Winter struck early and with a vengeance in Indiana this season. The second half of November felt more like mid-January, and apparently pushed many would be lingering species out of the region before the count period began. A number of compilers mentioned the “difficulty in finding land birds, especially sparrows and blackbirds.” However, Hoosier counters once again made some remarkable discoveries, including the state’s first CBC record for Fish Crow, the first Little Gull in 57 years, and Indiana’s second CBC White-eyed Vireo. Other good finds included 10 Blue-winged Teal, two Red-necked Grebes, a Western Grebe, a Black-legged Kittiwake, four Snowy Owls, two Pine Warblers, five Common Yellowthroats, and a Palm Warbler.
Species counted in record numbers included Greater White-fronted Goose, Snow Goose, Mallard, Black Vulture, Bald Eagle, Red-shouldered Hawk, Peregrine Falcon, Sandhill Crane, Great Black-backed Gull, and Brown Creeper. In contrast, Short-eared Owl, Red-breasted Nuthatch, American Pipit, Lapland Longspur, and Snow Bunting had unusually low totals this year.
Most counts had lower than normal species totals; for the first time in several years, there were no counts topping the century mark. Goose Pond and Gibson had the highest species totals with 99 apiece. Other circles producing impressive totals of 90 or more species included Oakland City (92), Sullivan (92), and Lake Monroe (91). Forty-four counts reported data in Indiana this season, which included 854 field observers and 142 feeder watchers. A total of 2034 party hours, 381 hours of feeder observation, and 112 hours of nocturnal birding resulted in the discovery of 148 total species.
Goose numbers have shown a steady increase over recent years, but this season they made a quantum leap. The 11,191 total Greater White-fronted Geese topped the old record by seven-fold, thanks to big counts from Goose Pond (5,900), Gibson (2,800), and Terre Haute (973). The Snow Goose total of 76,942 also tripled the old mark, due to large tallies from Gibson (59,791) and Knox County (13,957). Gibson (5) and Goose Pond (3) provided the season’s eight Ross’s Geese. Mute Swan numbers were surprisingly low; the 376 total was far below last season’s 825. The season’s only Trumpeter Swans came from Turkey Run (6) and Muscatatuck (2). This year’s highest Tundra Swan count (91) also came from Muscatatuck.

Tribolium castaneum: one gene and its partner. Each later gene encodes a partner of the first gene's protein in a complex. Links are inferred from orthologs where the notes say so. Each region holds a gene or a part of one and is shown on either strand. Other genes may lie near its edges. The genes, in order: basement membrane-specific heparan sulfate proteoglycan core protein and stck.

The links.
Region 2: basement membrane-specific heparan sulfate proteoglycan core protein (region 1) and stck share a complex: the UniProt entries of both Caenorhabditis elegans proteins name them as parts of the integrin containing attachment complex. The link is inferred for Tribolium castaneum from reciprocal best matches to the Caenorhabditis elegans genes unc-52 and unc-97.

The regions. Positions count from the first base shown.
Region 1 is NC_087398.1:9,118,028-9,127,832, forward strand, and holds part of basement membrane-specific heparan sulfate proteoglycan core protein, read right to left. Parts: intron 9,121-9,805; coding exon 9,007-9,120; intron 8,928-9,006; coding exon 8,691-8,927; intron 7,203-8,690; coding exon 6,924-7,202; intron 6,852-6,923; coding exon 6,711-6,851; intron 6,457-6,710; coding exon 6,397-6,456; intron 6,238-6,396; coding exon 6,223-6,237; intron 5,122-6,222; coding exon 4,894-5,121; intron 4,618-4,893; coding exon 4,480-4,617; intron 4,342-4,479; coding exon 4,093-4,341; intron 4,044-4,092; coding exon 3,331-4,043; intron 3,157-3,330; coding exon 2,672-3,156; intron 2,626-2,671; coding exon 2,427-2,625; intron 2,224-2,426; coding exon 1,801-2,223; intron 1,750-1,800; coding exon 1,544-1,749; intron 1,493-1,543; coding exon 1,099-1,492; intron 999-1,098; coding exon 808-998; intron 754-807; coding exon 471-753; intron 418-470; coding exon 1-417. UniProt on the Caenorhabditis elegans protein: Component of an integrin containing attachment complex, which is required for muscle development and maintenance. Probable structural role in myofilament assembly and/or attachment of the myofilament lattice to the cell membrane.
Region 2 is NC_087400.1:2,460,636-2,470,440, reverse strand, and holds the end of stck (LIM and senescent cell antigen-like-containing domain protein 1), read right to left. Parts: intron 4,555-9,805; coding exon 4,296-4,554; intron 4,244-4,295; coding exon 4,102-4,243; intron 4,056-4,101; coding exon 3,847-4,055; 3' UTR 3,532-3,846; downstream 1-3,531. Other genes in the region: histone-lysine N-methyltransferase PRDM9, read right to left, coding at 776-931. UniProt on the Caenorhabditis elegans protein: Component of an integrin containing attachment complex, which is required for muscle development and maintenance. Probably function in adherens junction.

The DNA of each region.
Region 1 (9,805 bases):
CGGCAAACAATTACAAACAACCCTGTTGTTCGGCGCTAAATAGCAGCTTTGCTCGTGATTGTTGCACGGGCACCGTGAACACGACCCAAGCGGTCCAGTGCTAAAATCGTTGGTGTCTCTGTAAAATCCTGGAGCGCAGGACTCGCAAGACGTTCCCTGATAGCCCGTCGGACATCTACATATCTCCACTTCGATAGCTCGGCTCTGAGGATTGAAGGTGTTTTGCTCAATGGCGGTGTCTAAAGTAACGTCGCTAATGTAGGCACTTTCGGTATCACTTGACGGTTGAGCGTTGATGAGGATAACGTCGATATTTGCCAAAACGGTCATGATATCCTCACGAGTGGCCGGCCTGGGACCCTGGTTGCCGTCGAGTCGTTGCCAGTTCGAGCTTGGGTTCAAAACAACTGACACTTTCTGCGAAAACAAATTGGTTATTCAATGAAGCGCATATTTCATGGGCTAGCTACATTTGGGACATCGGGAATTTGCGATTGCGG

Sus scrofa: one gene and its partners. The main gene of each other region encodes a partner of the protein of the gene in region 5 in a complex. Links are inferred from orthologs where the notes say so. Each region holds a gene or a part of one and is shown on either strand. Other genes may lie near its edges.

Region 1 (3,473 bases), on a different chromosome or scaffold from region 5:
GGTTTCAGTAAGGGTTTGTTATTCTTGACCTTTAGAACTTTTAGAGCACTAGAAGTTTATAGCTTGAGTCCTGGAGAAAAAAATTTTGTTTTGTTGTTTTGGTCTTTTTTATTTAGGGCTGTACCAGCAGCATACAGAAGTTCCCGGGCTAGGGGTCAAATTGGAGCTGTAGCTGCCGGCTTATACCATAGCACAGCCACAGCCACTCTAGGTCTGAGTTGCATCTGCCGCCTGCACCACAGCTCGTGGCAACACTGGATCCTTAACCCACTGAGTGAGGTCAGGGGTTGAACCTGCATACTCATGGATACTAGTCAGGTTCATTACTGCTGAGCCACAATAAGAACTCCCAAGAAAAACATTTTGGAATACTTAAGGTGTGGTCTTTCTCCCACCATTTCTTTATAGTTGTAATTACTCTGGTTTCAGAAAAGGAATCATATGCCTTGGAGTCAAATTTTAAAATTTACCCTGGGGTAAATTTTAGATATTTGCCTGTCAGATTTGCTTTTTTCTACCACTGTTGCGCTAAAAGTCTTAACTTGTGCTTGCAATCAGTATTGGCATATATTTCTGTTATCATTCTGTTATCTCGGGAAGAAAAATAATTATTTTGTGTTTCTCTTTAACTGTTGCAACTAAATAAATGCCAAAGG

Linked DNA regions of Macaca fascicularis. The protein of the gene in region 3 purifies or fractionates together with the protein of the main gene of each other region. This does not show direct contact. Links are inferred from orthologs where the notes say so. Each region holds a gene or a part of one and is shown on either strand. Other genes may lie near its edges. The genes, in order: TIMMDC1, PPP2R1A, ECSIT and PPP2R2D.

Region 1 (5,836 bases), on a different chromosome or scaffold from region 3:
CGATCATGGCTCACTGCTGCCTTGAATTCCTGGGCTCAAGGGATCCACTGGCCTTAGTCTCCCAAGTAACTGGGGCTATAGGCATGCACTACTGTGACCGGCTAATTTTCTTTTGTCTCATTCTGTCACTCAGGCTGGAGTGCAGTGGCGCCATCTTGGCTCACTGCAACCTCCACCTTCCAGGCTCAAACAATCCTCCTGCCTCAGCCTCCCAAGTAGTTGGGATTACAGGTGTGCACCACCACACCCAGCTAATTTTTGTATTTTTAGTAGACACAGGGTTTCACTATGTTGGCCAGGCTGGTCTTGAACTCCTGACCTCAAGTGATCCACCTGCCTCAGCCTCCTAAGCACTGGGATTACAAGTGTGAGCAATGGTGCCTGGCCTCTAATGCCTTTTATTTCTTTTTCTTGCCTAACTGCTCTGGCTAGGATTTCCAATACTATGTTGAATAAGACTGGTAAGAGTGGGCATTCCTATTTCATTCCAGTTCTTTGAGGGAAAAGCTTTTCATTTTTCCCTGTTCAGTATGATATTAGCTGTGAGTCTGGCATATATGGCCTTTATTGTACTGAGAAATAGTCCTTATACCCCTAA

Duck highlights included Posey County’s impressive 110 American Black Ducks, a record season for Mallards (39,613), NE La Porte County’s ten Blue-winged Teal, and Goose Pond’s 442 Northern Pintails. It was another good year for Redheads; the season total of 220 was bolstered by Oakland City’s new count high of 80. Surprisingly, the only seaducks this year were all tallied away from Lake Michigan. Pigeon River counters discovered single Surf and Black Scoters, while NE La Porte County had the lone White-winged Scoter – all count firsts. Other duck counts of note included Indianapolis’s 108 Hooded Mergansers and NE La Porte’s 56 Common Mergansers – both new count highs.
Elkhart County had a nice Wild Turkey total (121), while Goose Pond had a count record 48 Northern Bobwhites. All the Red-throated Loons came from Lake Michigan this season; the Dunes count contributed 32, and Dunes West added two more. More than half of this year’s Common Loons (63) were provided by Lake Monroe (35). It was a good season for the rarer grebes with both Red-necked (2) and Western Grebe (1) tallied. The Dunes count had a single Red-necked Grebe and the lone Western. The other Red-necked was a count first for Sullivan County. Yet another count first was the season’s only Black-crowned Night-Heron for Oakland City.
Black Vultures continued their steady increase, establishing a new record total (416). Surprisingly, Black Vultures far outnumbered the normally more common Turkey Vultures (283) thanks to new count highs by Mary Gray (89) and Lake Monroe (59). Overall, raptor numbers were fairly typical. However, it was another record season for Bald Eagle (244) and Red-shouldered Hawk (257). Big Oaks had a pair of Golden Eagles, while singles were provided by Goose Pond, Johnson County, Spring Mill, and Gibson. Falcon numbers were above average, with 13 Merlins and a record 10 Peregrine Falcons tallied.